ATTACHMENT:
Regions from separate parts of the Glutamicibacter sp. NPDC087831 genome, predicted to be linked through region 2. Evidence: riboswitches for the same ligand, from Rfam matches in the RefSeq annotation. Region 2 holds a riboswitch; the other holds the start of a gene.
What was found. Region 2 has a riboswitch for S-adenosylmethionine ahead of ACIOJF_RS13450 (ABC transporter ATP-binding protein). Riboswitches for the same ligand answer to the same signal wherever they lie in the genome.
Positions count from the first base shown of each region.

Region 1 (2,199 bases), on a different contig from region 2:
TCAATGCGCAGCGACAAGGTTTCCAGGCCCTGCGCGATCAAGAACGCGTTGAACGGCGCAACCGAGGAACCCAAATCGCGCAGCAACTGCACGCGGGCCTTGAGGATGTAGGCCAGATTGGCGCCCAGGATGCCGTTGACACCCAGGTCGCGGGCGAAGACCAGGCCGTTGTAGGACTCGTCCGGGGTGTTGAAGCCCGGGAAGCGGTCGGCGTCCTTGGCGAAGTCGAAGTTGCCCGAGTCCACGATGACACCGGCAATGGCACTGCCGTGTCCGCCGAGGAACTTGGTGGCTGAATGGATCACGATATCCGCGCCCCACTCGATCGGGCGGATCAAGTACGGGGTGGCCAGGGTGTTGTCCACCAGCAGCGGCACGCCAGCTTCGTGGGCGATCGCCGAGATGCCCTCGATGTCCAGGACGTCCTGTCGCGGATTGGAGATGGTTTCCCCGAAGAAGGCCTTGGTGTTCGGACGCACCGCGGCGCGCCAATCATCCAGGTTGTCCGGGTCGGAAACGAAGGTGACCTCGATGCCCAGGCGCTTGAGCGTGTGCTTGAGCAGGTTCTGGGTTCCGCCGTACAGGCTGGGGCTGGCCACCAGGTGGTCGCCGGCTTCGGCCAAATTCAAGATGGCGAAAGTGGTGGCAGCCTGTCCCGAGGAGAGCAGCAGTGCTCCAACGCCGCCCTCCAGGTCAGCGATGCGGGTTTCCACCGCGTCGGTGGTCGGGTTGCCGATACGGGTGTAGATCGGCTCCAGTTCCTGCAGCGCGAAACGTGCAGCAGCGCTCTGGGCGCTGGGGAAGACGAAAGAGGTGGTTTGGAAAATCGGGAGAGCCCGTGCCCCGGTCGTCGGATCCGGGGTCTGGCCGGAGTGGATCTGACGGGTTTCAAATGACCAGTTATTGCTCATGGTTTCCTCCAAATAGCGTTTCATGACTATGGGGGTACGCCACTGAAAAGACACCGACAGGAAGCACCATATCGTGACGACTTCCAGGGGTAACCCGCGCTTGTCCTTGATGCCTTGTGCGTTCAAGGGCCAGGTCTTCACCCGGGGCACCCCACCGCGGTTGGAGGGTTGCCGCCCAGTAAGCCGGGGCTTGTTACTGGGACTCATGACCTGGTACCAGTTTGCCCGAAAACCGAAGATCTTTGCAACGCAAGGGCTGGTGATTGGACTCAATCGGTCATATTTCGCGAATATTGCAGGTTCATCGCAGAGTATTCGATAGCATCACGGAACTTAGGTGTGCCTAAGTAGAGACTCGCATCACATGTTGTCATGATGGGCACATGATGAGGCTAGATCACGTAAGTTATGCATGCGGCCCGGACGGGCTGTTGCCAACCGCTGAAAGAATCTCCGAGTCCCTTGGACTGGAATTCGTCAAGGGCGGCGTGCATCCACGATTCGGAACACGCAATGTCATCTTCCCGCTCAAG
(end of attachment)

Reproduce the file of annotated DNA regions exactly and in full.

Regions from separate parts of the Glutamicibacter sp. NPDC087831 genome, predicted to be linked through region 2. Evidence: riboswitches for the same ligand, from Rfam matches in the RefSeq annotation. Region 2 holds a riboswitch; the other holds the start of a gene.
What was found. Region 2 has a riboswitch for S-adenosylmethionine ahead of ACIOJF_RS13450 (ABC transporter ATP-binding protein). Riboswitches for the same ligand answer to the same signal wherever they lie in the genome.
Positions count from the first base shown of each region.

Region 1 (2,199 bases), on a different contig from region 2:
TCAATGCGCAGCGACAAGGTTTCCAGGCCCTGCGCGATCAAGAACGCGTTGAACGGCGCAACCGAGGAACCCAAATCGCGCAGCAACTGCACGCGGGCCTTGAGGATGTAGGCCAGATTGGCGCCCAGGATGCCGTTGACACCCAGGTCGCGGGCGAAGACCAGGCCGTTGTAGGACTCGTCCGGGGTGTTGAAGCCCGGGAAGCGGTCGGCGTCCTTGGCGAAGTCGAAGTTGCCCGAGTCCACGATGACACCGGCAATGGCACTGCCGTGTCCGCCGAGGAACTTGGTGGCTGAATGGATCACGATATCCGCGCCCCACTCGATCGGGCGGATCAAGTACGGGGTGGCCAGGGTGTTGTCCACCAGCAGCGGCACGCCAGCTTCGTGGGCGATCGCCGAGATGCCCTCGATGTCCAGGACGTCCTGTCGCGGATTGGAGATGGTTTCCCCGAAGAAGGCCTTGGTGTTCGGACGCACCGCGGCGCGCCAATCATCCAGGTTGTCCGGGTCGGAAACGAAGGTGACCTCGATGCCCAGGCGCTTGAGCGTGTGCTTGAGCAGGTTCTGGGTTCCGCCGTACAGGCTGGGGCTGGCCACCAGGTGGTCGCCGGCTTCGGCCAAATTCAAGATGGCGAAAGTGGTGGCAGCCTGTCCCGAGGAGAGCAGCAGTGCTCCAACGCCGCCCTCCAGGTCAGCGATGCGGGTTTCCACCGCGTCGGTGGTCGGGTTGCCGATACGGGTGTAGATCGGCTCCAGTTCCTGCAGCGCGAAACGTGCAGCAGCGCTCTGGGCGCTGGGGAAGACGAAAGAGGTGGTTTGGAAAATCGGGAGAGCCCGTGCCCCGGTCGTCGGATCCGGGGTCTGGCCGGAGTGGATCTGACGGGTTTCAAATGACCAGTTATTGCTCATGGTTTCCTCCAAATAGCGTTTCATGACTATGGGGGTACGCCACTGAAAAGACACCGACAGGAAGCACCATATCGTGACGACTTCCAGGGGTAACCCGCGCTTGTCCTTGATGCCTTGTGCGTTCAAGGGCCAGGTCTTCACCCGGGGCACCCCACCGCGGTTGGAGGGTTGCCGCCCAGTAAGCCGGGGCTTGTTACTGGGACTCATGACCTGGTACCAGTTTGCCCGAAAACCGAAGATCTTTGCAACGCAAGGGCTGGTGATTGGACTCAATCGGTCATATTTCGCGAATATTGCAGGTTCATCGCAGAGTATTCGATAGCATCACGGAACTTAGGTGTGCCTAAGTAGAGACTCGCATCACATGTTGTCATGATGGGCACATGATGAGGCTAGATCACGTAAGTTATGCATGCGGCCCGGACGGGCTGTTGCCAACCGCTGAAAGAATCTCCGAGTCCCTTGGACTGGAATTCGTCAAGGGCGGCGTGCATCCACGATTCGGAACACGCAATGTCATCTTCCCGCTCAAG